involved New Yorkers of Ashkenazi Jewish ancestry. Colon cancer is more common in Jews of
eastern European ancestry than in the general population. The other study involved people of different
ethnicities from Chicago, Illinois.
Currently, American medical experts advise colonoscopy
tests for colon cancer to begin at the age of fifty. A colonoscopy can find and remove growths before
they become cancerous. But the test is
invasive and can be uncomfortable.
earlier study expressed support for a test called a virtual colonoscopy. It uses X-ray and computer technology to
search for growths, but cannot remove them.
An estimated one-third of all people are infected with
tuberculosis. Most have latent, or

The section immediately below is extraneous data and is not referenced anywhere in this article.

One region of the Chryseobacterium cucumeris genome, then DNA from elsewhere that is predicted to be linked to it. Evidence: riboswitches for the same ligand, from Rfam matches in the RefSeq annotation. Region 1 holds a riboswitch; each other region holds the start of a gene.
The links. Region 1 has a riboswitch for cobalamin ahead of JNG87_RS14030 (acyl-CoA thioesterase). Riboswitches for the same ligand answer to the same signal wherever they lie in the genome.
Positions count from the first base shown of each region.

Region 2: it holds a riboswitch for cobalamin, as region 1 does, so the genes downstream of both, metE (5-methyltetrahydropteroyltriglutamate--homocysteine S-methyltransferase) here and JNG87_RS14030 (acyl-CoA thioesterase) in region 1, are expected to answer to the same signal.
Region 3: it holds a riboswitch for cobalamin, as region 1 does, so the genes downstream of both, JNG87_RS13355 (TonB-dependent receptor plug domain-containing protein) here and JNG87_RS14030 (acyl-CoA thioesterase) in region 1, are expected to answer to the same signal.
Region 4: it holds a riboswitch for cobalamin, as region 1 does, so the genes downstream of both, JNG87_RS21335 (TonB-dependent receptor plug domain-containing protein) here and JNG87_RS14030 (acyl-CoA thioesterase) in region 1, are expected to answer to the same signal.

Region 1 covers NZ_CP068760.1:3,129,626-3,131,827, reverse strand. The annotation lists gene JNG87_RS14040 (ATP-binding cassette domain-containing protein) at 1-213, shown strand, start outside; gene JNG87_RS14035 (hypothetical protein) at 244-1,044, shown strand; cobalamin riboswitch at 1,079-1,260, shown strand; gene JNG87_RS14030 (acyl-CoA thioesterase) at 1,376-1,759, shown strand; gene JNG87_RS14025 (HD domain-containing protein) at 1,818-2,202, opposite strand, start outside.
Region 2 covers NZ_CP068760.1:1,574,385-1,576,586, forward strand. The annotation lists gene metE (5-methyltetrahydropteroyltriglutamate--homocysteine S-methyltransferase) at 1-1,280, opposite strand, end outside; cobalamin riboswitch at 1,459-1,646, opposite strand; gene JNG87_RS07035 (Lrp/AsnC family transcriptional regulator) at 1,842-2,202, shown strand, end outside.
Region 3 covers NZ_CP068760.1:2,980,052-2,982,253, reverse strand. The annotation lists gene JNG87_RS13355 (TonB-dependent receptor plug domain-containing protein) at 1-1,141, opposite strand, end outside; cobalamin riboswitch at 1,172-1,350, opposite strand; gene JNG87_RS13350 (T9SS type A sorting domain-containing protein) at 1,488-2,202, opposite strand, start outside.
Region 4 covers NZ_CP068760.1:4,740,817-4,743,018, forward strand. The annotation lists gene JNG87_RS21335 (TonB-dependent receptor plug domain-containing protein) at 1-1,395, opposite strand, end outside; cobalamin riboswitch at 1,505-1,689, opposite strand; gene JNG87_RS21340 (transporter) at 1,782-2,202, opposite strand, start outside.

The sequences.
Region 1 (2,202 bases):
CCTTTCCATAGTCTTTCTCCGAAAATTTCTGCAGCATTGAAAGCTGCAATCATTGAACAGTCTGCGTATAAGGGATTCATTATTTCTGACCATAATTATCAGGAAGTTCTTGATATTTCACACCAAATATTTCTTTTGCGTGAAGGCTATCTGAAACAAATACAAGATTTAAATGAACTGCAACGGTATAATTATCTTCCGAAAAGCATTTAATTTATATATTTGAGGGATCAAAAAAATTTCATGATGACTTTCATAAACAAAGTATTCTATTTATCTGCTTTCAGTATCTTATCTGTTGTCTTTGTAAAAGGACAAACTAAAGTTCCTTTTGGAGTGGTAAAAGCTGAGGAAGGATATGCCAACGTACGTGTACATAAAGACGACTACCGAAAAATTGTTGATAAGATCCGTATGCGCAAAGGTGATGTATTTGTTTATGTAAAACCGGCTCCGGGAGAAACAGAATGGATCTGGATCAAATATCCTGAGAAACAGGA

inactive, cases. They do not suffer
coughing, increased body temperature or other signs of active TB.
each year, about nine million people develop active cases and two million
die. The victims are mostly poor and
live in developing countries. TB is an
ancient bacterial disease. It can be
cured with antibiotics, if patients take all their medicine.
the past century, a skin test has been used to identify latent TB. When cases are found, treatment can prevent
many from becoming active. But the
preventive drugs have a risk of side effects.
skin test depends on the body's reaction to an injection of specially prepared
TB protein. But the test often falsely
identifies people as having latent TB if they have been vaccinated against the
avoid needless treatment, scientists have developed a blood test. This test is designed to identify patients
with a high risk of developing the active form of TB.
international team developed the blood test, called ELISpot. A study showed that the ELISpot blood test